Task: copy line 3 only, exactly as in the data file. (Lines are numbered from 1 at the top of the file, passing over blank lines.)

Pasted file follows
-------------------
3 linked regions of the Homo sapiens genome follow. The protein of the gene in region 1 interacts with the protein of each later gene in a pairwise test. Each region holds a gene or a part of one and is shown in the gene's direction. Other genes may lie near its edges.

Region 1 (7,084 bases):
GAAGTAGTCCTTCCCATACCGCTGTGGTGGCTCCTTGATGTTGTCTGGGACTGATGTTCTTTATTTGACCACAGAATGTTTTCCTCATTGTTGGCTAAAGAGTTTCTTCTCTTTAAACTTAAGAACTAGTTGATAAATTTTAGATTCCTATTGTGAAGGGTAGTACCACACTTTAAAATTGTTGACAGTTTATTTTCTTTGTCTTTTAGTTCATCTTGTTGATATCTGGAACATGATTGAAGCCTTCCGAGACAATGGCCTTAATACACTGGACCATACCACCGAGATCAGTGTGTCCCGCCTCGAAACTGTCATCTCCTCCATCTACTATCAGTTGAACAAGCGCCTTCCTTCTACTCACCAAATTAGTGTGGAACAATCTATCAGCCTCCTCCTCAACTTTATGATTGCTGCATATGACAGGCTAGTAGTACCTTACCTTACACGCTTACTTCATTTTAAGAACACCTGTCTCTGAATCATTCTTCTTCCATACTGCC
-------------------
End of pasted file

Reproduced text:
GAAGTAGTCCTTCCCATACCGCTGTGGTGGCTCCTTGATGTTGTCTGGGACTGATGTTCTTTATTTGACCACAGAATGTTTTCCTCATTGTTGGCTAAAGAGTTTCTTCTCTTTAAACTTAAGAACTAGTTGATAAATTTTAGATTCCTATTGTGAAGGGTAGTACCACACTTTAAAATTGTTGACAGTTTATTTTCTTTGTCTTTTAGTTCATCTTGTTGATATCTGGAACATGATTGAAGCCTTCCGAGACAATGGCCTTAATACACTGGACCATACCACCGAGATCAGTGTGTCCCGCCTCGAAACTGTCATCTCCTCCATCTACTATCAGTTGAACAAGCGCCTTCCTTCTACTCACCAAATTAGTGTGGAACAATCTATCAGCCTCCTCCTCAACTTTATGATTGCTGCATATGACAGGCTAGTAGTACCTTACCTTACACGCTTACTTCATTTTAAGAACACCTGTCTCTGAATCATTCTTCTTCCATACTGCC